Tasha and John Riddle's Oregon home is filled with babies today. But they had tried to have children for years only to see each pregnancy end in a miscarriage within weeks.
"I don't even know how to explain it," Tasha told The Early Show national correspondent Hattie Kauffman. "It was very hurtful. We'd have a healthy baby, at eight, nine, ten weeks. We'd have an ultrasound every week and you see a heartbeat. You see little arms forming and legs moving. We were so excited. Then, the next ultrasound, there was no heartbeat."
"It was heartbreaking," John said.
In all, they endured 11 miscarriages.
"I felt bad for John because I knew he'd be such a great father. And for him possibly not to experience that was hard for me," Tasha said. "So, at times, I did blame myself."
In desperation, Tasha turned to her lifelong friend, Raquel Mitola — the two had been inseparable since the fifth grade — and asked Raquel to carry her babies for her.
"She actually started crying 'cause she was so honored that she'd carry our baby for us," Tasha said. "And then of course, I started crying. So it was an emotional phone call for both of us."
Raquel said it was difficult to see her friend suffer because she had always hoped they would raise their children together.
"Mine were getting older and she still wasn't able to have a baby, so it was hard watching her and John go through it," she said.
Using in vitro fertilization, doctors implanted Tasha and John's embryos in Raquel.
"When we found out Raquel was pregnant, that was the, the ultimate at that point," John said.
Raquel turned out to be pregnant with twins but then the even bigger news came: Tasha was also carrying twins. In a last effort, she had been implanted with embryos on the same day as Raquel, who said she never allowed herself to get attached to the children she was carrying.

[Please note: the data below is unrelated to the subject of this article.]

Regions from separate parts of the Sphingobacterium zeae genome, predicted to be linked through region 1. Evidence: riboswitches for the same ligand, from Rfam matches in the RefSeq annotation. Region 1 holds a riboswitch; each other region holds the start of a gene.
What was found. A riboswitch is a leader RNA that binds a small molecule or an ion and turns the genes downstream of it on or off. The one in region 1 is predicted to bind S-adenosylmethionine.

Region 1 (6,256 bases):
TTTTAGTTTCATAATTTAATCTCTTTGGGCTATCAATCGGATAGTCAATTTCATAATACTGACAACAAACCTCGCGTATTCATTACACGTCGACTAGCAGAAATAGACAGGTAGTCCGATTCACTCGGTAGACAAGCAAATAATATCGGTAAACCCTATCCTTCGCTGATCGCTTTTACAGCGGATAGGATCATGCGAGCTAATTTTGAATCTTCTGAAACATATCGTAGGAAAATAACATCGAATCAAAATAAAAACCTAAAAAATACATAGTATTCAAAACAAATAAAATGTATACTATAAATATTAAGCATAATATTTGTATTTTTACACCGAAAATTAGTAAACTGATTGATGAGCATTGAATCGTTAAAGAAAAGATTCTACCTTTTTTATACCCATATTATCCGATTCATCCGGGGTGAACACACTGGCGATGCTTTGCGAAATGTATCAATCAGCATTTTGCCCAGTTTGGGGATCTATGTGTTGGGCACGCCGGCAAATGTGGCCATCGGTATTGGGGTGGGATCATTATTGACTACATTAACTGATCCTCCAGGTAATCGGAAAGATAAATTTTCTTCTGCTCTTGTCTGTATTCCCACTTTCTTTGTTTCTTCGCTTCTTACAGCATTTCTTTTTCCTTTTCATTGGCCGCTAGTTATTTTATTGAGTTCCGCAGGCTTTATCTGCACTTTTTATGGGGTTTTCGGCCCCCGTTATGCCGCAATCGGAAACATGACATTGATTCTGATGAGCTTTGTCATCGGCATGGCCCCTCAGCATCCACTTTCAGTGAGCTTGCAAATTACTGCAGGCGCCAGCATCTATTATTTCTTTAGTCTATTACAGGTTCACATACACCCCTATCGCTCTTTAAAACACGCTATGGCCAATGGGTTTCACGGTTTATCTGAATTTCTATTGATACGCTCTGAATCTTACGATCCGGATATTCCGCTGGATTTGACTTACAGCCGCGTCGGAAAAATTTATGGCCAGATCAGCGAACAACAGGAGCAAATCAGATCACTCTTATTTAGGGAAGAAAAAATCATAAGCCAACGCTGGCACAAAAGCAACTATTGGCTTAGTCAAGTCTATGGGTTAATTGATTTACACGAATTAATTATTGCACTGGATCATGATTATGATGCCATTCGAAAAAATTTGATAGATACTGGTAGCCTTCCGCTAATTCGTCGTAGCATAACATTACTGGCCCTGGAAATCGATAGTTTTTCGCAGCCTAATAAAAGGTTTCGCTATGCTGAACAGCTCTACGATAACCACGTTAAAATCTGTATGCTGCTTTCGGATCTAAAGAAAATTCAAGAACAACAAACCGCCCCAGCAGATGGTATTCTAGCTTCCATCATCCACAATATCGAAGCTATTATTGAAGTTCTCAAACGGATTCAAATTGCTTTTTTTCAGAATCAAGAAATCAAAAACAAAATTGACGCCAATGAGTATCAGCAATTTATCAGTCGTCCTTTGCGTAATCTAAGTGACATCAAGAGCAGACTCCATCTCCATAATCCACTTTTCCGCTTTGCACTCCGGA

"I was never worried. I know my family and friends were worried about that but I didn't get too attached," she said. "I knew I was going to be a part of their life."
The two sets of twins — three girls and one boy — were delivered eight days apart.
"Just looking at them for the first time, I just, we both started crying," Tasha said. "It was just little miracles."
"Yeah, they're so beautiful and they were so healthy," John said.
After that experience, Raquel and Tasha grew even closer. Raquel drives two and a half hours through the country to deliver breast milk and to help out.
"I couldn't imagine being pregnant without her," Tasha said.
Today, the Riddles have to endure an endless cycle of diaper changing, laundry, fluffing and folding, feeding and burping four babies — it's never quiet. Friends and neighbors help with the babies during the day but Tasha and John are on their own at night when the action is nonstop.
"Tasha made the comment the other day, you know. I know you were just joking, but she's like, 'It would be boring to have only one baby,' " John said.